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CEESP Newsletter December 2021

A Challenge to Reimagine Conservation in 2022

Kristen Walker Painemilla, IUCN CEESP Chair With 2021 coming to a close, we have the opportunity to reflect on the state of the world, take the good with the bad, and look toward the future - to imagine how 2022 might be, and how we want it to be. My sincerest gratitude to IUCN Members for my re-election as Chair of IUCN CEESP. It has been an honor to serve the past five years, and to serve over the next four years. Thanks to the inspiring work and input by Commission members, the impact and influence of the six IUCN Commissions have never been stronger. Read more...

Indigenous Participation and the Incorporation of Indigenous Knowledge and Perspectives in Global Environmental Governance Forums: a Systematic Review

In this article, we present systematic review of the peer-reviewed literature on Indigenous participation in Global Environmental Governance (GEG) forums, and focus on the specific questions: (1) what GEG forums include Indigenous participation and (2) how do Indigenous peoples participate in GEG forums, including how their perspectives and knowledges are framed and/or included/excluded within governance discussions, decisions, and negotiations. Read more...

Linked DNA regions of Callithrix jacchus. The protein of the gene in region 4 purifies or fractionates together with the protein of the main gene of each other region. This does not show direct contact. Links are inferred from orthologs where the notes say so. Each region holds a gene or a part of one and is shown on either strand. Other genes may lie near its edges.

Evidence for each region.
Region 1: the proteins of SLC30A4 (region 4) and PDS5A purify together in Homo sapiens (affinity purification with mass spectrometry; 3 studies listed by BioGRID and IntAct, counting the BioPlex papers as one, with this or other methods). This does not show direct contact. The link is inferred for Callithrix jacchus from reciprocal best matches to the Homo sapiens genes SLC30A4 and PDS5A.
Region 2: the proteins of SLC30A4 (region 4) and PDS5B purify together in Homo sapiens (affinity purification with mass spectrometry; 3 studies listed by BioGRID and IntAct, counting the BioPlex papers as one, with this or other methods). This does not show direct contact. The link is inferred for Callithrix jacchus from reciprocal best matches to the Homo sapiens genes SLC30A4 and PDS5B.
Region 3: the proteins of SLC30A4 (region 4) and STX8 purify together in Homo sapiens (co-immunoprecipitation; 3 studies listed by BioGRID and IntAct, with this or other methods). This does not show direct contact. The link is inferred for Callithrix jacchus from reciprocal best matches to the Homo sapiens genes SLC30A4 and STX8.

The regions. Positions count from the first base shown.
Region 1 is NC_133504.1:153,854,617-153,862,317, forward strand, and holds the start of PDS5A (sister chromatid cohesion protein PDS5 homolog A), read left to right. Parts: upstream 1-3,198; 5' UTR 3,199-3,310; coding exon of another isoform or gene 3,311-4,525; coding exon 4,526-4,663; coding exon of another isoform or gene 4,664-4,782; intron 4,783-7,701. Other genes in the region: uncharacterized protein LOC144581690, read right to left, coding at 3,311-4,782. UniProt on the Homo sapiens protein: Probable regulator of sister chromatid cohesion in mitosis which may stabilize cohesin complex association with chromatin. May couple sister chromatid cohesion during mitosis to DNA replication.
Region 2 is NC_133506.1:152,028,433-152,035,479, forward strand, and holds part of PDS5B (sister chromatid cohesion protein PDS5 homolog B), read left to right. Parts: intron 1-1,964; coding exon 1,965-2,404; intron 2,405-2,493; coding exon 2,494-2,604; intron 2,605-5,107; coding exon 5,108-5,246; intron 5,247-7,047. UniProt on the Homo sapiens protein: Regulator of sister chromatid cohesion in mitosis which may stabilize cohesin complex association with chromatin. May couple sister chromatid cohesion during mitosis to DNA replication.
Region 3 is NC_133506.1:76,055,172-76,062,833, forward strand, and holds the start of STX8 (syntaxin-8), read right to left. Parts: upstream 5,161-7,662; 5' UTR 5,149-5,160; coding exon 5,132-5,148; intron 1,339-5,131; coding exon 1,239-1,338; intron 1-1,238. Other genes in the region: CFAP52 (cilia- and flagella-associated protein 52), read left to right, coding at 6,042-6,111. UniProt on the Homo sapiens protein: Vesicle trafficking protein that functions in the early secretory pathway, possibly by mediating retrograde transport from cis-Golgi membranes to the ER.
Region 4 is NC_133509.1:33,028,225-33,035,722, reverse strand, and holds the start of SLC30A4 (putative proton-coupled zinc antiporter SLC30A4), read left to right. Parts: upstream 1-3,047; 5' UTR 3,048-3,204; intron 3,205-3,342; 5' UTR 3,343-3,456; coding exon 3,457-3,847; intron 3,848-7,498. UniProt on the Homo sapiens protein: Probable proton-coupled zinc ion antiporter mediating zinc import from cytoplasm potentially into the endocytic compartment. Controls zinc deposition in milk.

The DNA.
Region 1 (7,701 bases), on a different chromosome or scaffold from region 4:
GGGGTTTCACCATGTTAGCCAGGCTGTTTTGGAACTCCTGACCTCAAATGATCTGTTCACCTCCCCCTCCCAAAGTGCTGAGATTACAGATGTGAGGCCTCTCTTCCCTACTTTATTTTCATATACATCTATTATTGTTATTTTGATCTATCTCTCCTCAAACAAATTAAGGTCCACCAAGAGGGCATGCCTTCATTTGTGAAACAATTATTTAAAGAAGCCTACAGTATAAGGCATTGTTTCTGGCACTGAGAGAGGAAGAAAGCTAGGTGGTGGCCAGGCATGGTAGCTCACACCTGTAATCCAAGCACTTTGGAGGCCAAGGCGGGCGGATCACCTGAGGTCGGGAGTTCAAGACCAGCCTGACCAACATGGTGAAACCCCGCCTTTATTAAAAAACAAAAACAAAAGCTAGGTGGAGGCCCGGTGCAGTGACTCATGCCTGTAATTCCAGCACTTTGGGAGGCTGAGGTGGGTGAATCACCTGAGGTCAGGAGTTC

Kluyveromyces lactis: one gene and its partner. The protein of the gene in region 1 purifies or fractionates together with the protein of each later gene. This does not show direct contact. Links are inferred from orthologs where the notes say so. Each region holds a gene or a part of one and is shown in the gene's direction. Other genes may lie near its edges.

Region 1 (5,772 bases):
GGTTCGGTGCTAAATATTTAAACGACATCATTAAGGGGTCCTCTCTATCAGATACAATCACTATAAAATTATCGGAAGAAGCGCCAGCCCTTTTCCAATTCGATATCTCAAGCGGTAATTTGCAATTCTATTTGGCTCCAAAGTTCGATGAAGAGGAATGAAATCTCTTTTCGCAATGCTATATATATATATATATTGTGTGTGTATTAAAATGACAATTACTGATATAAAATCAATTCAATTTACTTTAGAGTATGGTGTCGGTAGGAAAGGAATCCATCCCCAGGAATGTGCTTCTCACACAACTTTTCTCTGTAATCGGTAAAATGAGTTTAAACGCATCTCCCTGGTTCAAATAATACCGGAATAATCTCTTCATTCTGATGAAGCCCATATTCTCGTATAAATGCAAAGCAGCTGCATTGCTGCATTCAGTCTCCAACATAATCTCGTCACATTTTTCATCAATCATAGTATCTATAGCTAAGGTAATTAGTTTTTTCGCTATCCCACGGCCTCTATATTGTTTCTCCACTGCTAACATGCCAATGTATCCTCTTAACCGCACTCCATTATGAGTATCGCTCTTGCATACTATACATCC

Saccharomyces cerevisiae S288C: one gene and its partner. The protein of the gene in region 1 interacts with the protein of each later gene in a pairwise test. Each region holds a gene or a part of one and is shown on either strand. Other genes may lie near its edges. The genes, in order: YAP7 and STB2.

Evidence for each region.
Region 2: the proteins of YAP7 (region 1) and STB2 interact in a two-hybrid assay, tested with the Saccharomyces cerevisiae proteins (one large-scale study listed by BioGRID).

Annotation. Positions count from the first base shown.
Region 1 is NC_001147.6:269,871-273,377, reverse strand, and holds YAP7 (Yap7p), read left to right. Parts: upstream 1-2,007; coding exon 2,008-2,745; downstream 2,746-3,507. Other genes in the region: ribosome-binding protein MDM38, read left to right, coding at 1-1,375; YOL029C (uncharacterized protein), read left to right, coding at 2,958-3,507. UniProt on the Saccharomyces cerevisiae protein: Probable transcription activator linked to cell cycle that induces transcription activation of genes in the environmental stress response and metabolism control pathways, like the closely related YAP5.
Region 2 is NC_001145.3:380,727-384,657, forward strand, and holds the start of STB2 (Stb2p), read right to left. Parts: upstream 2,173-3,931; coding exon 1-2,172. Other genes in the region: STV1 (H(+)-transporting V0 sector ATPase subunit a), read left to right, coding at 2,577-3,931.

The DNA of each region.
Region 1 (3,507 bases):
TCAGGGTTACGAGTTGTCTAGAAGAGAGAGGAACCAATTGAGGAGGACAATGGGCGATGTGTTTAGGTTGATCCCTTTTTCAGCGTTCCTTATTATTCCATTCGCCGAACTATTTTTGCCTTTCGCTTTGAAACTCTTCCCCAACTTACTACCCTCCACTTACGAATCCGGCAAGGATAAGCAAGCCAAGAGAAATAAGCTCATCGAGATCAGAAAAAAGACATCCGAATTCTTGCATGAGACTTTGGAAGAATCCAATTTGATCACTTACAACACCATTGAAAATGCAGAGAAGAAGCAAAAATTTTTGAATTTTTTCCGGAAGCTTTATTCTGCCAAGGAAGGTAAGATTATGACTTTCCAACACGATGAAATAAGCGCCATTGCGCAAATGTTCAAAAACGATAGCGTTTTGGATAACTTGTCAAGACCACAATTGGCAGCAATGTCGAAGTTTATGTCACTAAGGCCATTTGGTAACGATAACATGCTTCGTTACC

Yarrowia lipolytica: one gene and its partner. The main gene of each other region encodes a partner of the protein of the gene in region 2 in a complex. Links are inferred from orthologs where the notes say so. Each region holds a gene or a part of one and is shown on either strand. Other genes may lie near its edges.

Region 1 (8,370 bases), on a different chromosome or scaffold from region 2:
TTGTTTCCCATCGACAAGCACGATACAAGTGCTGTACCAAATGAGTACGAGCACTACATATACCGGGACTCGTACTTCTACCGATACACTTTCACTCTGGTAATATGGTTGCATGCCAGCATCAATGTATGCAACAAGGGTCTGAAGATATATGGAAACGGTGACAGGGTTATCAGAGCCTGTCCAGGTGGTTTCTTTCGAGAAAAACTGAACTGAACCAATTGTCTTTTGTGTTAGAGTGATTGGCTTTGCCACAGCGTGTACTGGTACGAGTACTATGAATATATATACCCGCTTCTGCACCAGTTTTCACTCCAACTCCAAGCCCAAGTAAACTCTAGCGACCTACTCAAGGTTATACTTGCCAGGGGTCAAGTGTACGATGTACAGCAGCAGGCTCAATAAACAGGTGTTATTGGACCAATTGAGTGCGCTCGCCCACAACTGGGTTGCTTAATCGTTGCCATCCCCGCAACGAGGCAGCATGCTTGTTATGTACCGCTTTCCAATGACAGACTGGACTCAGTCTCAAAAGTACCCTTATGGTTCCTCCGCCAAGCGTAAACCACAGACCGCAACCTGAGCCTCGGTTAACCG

Launching the Natural Resource Governance Framework & Building a Community of Practice

As we come to the close of another challenging year, we at the IUCN Global Program on Governance and Rights and IUCN CEESP-led Natural Resource Governance Framework (NRGF) initiative are grateful for the opportunities we have had to connect with (remotely at least), learn from, and advance action with our CEESP and wider IUCN communities, including the NRGF Working Group. In this brief update we highlight notable milestones in 2021 and share about our next phase of work in 2022. Read more...

Adaptive Collaborative Management of Forest Landscapes: Villagers, Bureaucrats and Civil Society

Adaptive Collaborative Management of Forest Landscapes: Villagers, Bureaucrats and Civil Society is a edited collection by 20 international scholars and practitioners who have conducted Adaptive Collaborative Management (ACM) around the world, mainly in the tropics, many since the early 2000s. It captures elements of their experience worth sharing, particularly as many turn to more collaborative, holistic, responsive approaches to conservation/development. Read more...

Dialogue forum: Escazú Agreement, a pioneer regional environmental instrument

The Regional Agreement on Access to Information, Public Participation and Justice in Environmental Matters in Latin America and the Caribbean, known as the Escazú Agreement, is of great importance; it is the first regional environmental instrument and pioneer in that it contains specific provisions for the protection of environmental activists. A dialogue forum within the IUCN community called "Escazú Thursdays with IUCN" was aimed at Member organizations, experts of the Commissions, and other relevant organizations and actors interested in participating in order to find out where we stand and identify lines of work that lay down the steps to follow, specifically with regard to rights of access to information, public participation and justice in environmental matters (access rights). Read more...

Environmental Services Investments & Offset Bonds